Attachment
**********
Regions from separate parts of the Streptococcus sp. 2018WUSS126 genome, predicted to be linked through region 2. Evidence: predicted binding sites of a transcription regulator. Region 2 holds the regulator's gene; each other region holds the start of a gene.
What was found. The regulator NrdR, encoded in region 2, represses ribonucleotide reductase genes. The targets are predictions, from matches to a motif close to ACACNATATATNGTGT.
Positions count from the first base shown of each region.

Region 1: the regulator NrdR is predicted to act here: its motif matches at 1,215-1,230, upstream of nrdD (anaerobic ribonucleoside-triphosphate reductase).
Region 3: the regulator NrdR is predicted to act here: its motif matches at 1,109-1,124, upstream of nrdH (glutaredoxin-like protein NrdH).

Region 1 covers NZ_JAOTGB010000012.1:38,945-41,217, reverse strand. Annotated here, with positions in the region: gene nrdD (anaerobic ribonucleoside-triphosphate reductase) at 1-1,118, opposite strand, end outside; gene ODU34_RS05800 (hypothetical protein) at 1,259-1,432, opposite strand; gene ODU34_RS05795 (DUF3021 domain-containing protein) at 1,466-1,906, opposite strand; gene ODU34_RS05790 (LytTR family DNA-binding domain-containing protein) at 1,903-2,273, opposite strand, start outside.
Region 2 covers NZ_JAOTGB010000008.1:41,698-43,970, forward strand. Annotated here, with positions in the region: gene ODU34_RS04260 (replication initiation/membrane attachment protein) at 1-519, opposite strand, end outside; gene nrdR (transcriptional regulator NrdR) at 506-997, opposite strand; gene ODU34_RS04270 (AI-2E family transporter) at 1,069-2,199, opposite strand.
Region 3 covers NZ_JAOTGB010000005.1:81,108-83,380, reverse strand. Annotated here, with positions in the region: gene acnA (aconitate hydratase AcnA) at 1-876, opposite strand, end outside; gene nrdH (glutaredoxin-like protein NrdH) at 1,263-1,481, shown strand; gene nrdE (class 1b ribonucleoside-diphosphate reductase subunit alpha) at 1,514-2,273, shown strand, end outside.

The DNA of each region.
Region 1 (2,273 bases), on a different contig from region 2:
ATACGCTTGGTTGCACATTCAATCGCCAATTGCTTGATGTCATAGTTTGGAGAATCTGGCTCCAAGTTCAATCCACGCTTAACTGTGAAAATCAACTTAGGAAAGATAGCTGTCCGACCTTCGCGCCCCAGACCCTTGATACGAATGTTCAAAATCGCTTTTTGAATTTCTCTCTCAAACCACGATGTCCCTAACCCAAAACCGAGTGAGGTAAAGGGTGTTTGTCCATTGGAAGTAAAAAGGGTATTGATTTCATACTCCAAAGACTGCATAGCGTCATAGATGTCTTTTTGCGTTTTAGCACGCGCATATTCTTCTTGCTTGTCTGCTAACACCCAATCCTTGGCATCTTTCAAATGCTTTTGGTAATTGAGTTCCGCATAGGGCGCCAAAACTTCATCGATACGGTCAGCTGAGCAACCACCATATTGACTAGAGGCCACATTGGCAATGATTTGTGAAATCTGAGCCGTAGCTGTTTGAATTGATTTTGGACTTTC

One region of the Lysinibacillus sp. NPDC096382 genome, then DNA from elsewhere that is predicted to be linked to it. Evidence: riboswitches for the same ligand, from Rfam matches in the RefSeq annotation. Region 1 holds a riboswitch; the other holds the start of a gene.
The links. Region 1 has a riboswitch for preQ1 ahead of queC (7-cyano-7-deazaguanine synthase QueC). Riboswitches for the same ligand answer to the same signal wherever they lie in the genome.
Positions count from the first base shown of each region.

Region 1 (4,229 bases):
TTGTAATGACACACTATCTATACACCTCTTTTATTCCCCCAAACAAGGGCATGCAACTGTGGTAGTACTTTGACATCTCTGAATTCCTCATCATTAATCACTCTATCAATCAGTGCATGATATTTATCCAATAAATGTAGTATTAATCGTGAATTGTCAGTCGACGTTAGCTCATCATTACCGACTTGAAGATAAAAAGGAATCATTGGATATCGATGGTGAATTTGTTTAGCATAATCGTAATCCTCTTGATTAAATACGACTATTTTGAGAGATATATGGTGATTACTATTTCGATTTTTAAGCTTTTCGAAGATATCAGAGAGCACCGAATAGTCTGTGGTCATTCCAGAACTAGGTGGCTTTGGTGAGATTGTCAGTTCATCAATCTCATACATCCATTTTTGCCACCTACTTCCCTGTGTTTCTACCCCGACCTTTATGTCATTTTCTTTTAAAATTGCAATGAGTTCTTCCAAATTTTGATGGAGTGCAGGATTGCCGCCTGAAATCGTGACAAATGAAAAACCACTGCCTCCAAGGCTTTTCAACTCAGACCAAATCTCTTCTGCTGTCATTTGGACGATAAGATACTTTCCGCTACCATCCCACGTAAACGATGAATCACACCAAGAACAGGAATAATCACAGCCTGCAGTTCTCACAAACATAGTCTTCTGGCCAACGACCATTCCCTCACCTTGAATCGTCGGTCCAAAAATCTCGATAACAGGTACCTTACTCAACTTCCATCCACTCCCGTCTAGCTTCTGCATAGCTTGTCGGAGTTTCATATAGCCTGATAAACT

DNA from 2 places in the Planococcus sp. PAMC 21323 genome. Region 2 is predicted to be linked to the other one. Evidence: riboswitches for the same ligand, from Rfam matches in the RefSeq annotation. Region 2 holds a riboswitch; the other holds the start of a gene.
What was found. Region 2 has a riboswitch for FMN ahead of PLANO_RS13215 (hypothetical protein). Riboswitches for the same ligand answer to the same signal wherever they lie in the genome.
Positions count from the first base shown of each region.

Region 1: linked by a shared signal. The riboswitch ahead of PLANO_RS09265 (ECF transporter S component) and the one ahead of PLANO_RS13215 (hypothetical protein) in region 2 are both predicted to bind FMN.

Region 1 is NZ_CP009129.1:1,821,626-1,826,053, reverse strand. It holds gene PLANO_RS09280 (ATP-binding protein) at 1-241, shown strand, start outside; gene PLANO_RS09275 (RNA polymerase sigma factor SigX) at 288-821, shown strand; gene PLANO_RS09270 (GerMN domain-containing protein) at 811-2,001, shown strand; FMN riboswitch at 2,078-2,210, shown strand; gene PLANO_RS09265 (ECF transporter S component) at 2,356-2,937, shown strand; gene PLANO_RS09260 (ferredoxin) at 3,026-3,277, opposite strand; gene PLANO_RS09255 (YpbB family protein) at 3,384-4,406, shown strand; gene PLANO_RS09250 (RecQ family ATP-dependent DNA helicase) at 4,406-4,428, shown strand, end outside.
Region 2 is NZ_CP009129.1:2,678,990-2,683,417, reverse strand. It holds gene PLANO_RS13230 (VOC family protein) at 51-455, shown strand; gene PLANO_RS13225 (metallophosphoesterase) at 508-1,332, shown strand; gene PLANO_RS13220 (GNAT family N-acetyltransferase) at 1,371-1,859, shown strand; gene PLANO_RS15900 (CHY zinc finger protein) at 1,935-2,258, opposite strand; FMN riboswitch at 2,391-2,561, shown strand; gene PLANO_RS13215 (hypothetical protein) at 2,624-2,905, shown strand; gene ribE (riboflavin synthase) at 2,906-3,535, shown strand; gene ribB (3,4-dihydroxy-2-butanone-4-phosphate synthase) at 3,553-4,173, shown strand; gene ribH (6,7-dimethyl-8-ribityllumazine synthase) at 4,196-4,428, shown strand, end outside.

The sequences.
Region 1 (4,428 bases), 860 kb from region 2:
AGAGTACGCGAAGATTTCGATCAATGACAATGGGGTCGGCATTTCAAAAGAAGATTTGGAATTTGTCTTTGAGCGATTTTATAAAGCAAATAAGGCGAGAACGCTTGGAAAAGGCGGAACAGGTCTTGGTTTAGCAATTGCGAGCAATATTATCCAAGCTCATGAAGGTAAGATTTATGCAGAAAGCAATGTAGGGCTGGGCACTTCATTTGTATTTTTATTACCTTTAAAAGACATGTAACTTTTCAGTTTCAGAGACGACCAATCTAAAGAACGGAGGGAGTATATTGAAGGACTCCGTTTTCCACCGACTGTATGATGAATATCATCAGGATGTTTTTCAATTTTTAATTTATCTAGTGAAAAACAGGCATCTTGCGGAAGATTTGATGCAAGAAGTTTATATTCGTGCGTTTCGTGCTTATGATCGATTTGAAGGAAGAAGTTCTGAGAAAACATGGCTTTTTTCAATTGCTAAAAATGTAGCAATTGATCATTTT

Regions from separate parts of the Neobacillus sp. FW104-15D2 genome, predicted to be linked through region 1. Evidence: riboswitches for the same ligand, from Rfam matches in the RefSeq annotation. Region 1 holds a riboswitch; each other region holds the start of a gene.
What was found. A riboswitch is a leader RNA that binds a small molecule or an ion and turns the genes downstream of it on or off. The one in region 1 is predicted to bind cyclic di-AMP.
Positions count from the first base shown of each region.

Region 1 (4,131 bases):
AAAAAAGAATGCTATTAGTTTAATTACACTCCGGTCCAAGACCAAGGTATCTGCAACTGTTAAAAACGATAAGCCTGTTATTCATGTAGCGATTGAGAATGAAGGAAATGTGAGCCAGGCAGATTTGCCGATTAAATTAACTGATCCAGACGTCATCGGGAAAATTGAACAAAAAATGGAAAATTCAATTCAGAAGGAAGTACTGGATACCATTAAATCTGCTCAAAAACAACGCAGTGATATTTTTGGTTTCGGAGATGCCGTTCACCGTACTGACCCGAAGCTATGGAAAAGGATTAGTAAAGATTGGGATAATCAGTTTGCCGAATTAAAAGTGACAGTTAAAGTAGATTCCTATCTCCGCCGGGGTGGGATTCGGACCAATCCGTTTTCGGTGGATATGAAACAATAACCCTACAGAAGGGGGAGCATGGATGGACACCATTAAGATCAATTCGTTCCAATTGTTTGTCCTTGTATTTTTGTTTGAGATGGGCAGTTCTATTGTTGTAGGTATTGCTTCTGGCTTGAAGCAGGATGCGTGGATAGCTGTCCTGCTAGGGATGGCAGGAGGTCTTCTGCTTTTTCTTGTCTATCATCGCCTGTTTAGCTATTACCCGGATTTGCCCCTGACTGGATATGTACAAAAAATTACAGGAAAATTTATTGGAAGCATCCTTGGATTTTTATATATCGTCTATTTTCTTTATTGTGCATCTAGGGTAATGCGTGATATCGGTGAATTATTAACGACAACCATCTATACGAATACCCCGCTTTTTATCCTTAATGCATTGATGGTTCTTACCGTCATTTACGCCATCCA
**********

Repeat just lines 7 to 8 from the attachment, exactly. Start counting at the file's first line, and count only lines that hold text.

Region 2 covers NZ_JAOTGB010000008.1:41,698-43,970, forward strand. Annotated here, with positions in the region: gene ODU34_RS04260 (replication initiation/membrane attachment protein) at 1-519, opposite strand, end outside; gene nrdR (transcriptional regulator NrdR) at 506-997, opposite strand; gene ODU34_RS04270 (AI-2E family transporter) at 1,069-2,199, opposite strand.
Region 3 covers NZ_JAOTGB010000005.1:81,108-83,380, reverse strand. Annotated here, with positions in the region: gene acnA (aconitate hydratase AcnA) at 1-876, opposite strand, end outside; gene nrdH (glutaredoxin-like protein NrdH) at 1,263-1,481, shown strand; gene nrdE (class 1b ribonucleoside-diphosphate reductase subunit alpha) at 1,514-2,273, shown strand, end outside.